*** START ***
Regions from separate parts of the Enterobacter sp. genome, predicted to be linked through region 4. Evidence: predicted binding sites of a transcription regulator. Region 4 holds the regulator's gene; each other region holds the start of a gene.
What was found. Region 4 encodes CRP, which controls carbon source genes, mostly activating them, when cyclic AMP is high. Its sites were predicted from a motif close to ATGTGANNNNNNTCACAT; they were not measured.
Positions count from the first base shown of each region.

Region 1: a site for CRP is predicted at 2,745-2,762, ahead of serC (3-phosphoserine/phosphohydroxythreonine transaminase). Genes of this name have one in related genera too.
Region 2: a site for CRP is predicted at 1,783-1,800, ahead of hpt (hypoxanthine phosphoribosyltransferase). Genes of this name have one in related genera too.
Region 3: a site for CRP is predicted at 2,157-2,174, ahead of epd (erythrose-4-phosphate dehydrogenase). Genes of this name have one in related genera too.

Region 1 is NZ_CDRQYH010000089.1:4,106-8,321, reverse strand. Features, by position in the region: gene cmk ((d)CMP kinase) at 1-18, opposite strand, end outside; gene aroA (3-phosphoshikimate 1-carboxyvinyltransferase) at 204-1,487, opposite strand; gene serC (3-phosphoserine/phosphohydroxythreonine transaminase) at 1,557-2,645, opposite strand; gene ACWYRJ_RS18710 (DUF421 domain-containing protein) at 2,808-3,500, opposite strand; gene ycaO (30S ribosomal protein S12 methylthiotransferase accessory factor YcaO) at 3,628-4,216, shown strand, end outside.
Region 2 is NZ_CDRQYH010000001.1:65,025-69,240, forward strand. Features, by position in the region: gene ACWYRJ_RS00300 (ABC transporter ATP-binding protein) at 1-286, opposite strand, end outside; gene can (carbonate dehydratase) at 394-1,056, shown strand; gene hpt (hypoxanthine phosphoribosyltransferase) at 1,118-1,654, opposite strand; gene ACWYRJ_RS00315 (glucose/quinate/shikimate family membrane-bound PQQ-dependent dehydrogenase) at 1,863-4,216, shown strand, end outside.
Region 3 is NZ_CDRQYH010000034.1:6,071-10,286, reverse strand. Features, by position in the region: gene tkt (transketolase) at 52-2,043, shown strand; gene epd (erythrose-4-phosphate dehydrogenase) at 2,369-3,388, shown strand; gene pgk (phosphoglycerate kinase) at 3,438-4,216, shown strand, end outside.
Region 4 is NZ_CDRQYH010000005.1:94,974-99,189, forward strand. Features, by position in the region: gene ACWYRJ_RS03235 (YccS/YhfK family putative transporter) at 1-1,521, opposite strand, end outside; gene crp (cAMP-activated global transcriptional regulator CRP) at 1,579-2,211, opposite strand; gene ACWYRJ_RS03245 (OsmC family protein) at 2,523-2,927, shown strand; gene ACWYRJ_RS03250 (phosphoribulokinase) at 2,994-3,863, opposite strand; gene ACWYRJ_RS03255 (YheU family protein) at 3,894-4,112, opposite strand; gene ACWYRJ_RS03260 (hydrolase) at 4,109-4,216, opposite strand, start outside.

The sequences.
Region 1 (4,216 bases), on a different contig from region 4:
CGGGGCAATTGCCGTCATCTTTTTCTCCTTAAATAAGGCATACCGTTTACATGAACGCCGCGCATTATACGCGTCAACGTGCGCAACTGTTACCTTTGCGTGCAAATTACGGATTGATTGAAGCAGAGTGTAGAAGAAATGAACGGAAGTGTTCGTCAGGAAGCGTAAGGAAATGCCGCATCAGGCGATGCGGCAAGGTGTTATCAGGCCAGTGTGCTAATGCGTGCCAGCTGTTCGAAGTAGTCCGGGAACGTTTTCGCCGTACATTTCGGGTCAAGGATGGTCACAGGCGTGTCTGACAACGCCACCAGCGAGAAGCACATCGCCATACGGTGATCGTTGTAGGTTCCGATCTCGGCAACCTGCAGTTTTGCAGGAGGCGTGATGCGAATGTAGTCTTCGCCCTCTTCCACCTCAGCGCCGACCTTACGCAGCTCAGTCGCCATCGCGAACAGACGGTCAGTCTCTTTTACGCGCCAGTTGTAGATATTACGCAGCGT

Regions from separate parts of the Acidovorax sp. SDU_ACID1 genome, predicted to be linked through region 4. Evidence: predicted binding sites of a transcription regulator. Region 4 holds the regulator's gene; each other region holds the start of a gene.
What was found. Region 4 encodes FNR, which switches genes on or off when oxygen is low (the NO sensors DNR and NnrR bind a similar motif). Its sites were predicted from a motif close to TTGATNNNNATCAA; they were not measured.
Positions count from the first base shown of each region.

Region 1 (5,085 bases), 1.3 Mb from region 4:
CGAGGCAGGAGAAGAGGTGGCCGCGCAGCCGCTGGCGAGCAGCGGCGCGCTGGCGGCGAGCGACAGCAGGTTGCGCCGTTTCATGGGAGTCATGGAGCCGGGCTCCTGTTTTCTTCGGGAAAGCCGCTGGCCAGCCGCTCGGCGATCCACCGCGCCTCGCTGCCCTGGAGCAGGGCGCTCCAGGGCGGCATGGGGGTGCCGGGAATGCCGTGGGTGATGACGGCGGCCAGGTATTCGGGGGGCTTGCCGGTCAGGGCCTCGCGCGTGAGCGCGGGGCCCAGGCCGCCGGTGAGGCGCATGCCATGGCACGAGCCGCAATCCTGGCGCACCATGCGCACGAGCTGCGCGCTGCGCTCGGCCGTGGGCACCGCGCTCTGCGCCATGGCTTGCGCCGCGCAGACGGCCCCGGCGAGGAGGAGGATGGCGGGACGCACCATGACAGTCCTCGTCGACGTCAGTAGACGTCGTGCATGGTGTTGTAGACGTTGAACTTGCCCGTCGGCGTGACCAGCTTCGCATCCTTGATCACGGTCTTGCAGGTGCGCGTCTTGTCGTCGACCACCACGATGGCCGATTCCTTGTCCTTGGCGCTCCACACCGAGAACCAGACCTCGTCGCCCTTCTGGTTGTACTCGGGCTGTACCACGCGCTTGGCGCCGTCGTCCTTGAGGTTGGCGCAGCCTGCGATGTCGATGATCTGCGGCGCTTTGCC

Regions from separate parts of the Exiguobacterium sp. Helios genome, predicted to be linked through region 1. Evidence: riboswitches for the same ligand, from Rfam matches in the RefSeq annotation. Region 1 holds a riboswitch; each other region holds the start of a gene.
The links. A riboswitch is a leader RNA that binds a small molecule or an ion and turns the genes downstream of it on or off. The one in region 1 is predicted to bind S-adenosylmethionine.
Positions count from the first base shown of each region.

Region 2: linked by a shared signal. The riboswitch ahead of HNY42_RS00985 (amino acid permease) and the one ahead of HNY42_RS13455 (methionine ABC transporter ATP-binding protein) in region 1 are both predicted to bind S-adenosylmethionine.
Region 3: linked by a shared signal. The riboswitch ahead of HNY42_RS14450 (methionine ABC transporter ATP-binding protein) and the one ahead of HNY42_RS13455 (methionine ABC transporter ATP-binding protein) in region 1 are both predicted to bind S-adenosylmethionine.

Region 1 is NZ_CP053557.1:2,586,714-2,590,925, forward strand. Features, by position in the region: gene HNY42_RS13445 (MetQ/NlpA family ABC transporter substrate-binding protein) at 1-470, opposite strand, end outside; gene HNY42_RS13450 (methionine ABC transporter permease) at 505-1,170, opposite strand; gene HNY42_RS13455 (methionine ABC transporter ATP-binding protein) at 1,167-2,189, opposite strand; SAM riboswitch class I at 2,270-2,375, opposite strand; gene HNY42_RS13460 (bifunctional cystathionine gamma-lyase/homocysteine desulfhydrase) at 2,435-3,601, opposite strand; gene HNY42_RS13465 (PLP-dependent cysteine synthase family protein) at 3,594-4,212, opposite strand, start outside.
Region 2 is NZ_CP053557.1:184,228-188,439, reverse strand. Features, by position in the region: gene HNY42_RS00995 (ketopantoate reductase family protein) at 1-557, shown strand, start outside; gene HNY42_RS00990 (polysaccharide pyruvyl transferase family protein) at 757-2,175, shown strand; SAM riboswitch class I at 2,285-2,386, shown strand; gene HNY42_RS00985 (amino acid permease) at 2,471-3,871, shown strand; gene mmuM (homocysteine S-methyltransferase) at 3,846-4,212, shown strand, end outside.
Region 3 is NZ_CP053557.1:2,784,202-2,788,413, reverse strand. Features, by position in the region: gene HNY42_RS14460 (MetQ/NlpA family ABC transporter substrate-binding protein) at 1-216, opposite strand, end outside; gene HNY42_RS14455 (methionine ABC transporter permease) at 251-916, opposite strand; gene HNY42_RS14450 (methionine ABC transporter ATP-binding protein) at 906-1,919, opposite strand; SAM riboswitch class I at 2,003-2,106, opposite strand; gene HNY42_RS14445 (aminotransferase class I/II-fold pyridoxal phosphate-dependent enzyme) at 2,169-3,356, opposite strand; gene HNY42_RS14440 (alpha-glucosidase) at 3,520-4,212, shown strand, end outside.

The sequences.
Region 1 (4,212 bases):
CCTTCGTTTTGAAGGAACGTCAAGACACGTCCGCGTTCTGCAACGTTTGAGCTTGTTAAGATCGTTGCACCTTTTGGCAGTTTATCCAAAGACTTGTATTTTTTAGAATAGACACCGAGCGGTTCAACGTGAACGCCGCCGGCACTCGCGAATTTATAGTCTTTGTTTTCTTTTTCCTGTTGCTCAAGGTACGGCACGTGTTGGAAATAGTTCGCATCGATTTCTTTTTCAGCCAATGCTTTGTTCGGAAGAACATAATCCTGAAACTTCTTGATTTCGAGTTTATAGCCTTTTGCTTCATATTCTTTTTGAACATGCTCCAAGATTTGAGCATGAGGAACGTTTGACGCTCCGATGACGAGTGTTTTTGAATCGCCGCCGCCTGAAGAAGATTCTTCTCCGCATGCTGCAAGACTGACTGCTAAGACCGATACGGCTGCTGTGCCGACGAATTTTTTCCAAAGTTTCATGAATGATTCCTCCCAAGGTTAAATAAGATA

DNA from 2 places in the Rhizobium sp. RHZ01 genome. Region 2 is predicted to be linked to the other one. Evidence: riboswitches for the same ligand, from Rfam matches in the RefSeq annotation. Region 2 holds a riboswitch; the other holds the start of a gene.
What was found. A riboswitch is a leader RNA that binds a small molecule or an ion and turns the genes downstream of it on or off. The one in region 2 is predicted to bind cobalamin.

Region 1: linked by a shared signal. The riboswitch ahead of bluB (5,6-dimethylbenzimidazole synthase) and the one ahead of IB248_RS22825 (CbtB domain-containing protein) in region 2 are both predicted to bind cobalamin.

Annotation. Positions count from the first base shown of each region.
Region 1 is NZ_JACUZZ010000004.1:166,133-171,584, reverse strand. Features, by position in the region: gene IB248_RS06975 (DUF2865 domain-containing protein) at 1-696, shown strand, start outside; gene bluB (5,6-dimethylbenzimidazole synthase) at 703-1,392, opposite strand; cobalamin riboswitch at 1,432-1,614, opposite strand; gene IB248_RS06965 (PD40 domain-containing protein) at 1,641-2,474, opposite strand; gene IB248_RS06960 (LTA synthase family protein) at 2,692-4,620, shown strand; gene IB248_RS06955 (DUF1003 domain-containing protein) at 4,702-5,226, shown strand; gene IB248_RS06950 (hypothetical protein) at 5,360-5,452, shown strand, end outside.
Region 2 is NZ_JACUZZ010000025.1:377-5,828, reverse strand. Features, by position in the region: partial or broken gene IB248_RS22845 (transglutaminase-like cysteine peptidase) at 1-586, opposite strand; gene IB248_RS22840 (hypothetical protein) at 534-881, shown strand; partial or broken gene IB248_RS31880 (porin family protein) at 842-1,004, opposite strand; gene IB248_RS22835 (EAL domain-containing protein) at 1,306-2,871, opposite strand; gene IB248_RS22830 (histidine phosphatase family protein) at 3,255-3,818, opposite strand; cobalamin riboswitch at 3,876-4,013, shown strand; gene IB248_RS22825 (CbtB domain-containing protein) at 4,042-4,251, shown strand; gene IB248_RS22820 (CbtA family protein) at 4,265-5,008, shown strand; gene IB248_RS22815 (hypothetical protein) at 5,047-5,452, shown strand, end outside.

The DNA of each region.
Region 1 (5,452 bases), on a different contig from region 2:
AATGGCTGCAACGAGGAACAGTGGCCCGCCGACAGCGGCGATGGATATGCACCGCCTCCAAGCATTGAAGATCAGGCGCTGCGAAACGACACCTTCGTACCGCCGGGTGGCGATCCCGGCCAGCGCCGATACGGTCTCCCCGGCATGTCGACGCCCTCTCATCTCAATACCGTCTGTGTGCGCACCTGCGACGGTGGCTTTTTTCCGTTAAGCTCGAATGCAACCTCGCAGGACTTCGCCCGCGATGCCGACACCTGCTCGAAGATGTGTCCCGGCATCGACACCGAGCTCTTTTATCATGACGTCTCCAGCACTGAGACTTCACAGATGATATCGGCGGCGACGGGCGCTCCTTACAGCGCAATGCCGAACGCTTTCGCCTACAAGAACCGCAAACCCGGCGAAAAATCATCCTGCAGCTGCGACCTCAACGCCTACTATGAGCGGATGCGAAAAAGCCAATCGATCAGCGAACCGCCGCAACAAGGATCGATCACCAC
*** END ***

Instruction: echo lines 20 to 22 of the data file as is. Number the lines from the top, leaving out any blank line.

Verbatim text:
The links. A riboswitch is a leader RNA that binds a small molecule or an ion and turns the genes downstream of it on or off. The one in region 1 is predicted to bind S-adenosylmethionine.
Positions count from the first base shown of each region.

Region 2: linked by a shared signal. The riboswitch ahead of HNY42_RS00985 (amino acid permease) and the one ahead of HNY42_RS13455 (methionine ABC transporter ATP-binding protein) in region 1 are both predicted to bind S-adenosylmethionine.